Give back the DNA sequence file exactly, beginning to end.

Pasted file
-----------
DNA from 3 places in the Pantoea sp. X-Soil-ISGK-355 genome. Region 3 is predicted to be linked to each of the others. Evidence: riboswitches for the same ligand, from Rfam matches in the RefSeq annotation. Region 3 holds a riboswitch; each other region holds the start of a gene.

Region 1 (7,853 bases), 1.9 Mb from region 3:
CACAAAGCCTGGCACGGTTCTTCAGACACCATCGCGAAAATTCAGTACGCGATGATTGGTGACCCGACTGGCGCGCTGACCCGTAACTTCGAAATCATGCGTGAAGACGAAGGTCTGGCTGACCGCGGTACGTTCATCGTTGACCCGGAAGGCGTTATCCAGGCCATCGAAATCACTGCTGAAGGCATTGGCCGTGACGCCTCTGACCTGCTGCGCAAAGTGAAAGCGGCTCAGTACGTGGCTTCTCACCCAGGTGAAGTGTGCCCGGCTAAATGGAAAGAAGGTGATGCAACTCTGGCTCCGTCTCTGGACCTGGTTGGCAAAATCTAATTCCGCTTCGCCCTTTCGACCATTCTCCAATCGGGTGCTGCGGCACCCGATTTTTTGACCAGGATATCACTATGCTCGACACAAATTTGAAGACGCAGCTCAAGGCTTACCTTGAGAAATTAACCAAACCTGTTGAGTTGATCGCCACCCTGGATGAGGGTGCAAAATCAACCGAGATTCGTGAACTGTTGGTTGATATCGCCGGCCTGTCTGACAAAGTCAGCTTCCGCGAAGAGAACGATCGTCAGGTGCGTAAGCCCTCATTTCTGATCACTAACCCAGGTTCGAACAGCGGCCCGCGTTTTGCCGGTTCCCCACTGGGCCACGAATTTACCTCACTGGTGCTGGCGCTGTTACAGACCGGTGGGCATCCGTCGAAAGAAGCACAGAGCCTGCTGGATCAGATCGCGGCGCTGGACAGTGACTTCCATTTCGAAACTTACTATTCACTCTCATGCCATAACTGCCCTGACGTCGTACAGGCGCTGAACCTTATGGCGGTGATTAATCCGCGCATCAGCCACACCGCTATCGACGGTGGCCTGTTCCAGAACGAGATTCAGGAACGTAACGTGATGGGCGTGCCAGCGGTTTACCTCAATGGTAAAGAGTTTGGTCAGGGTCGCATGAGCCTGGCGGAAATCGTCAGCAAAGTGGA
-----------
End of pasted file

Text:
DNA from 3 places in the Pantoea sp. X-Soil-ISGK-355 genome. Region 3 is predicted to be linked to each of the others. Evidence: riboswitches for the same ligand, from Rfam matches in the RefSeq annotation. Region 3 holds a riboswitch; each other region holds the start of a gene.

Region 1 (7,853 bases), 1.9 Mb from region 3:
CACAAAGCCTGGCACGGTTCTTCAGACACCATCGCGAAAATTCAGTACGCGATGATTGGTGACCCGACTGGCGCGCTGACCCGTAACTTCGAAATCATGCGTGAAGACGAAGGTCTGGCTGACCGCGGTACGTTCATCGTTGACCCGGAAGGCGTTATCCAGGCCATCGAAATCACTGCTGAAGGCATTGGCCGTGACGCCTCTGACCTGCTGCGCAAAGTGAAAGCGGCTCAGTACGTGGCTTCTCACCCAGGTGAAGTGTGCCCGGCTAAATGGAAAGAAGGTGATGCAACTCTGGCTCCGTCTCTGGACCTGGTTGGCAAAATCTAATTCCGCTTCGCCCTTTCGACCATTCTCCAATCGGGTGCTGCGGCACCCGATTTTTTGACCAGGATATCACTATGCTCGACACAAATTTGAAGACGCAGCTCAAGGCTTACCTTGAGAAATTAACCAAACCTGTTGAGTTGATCGCCACCCTGGATGAGGGTGCAAAATCAACCGAGATTCGTGAACTGTTGGTTGATATCGCCGGCCTGTCTGACAAAGTCAGCTTCCGCGAAGAGAACGATCGTCAGGTGCGTAAGCCCTCATTTCTGATCACTAACCCAGGTTCGAACAGCGGCCCGCGTTTTGCCGGTTCCCCACTGGGCCACGAATTTACCTCACTGGTGCTGGCGCTGTTACAGACCGGTGGGCATCCGTCGAAAGAAGCACAGAGCCTGCTGGATCAGATCGCGGCGCTGGACAGTGACTTCCATTTCGAAACTTACTATTCACTCTCATGCCATAACTGCCCTGACGTCGTACAGGCGCTGAACCTTATGGCGGTGATTAATCCGCGCATCAGCCACACCGCTATCGACGGTGGCCTGTTCCAGAACGAGATTCAGGAACGTAACGTGATGGGCGTGCCAGCGGTTTACCTCAATGGTAAAGAGTTTGGTCAGGGTCGCATGAGCCTGGCGGAAATCGTCAGCAAAGTGGA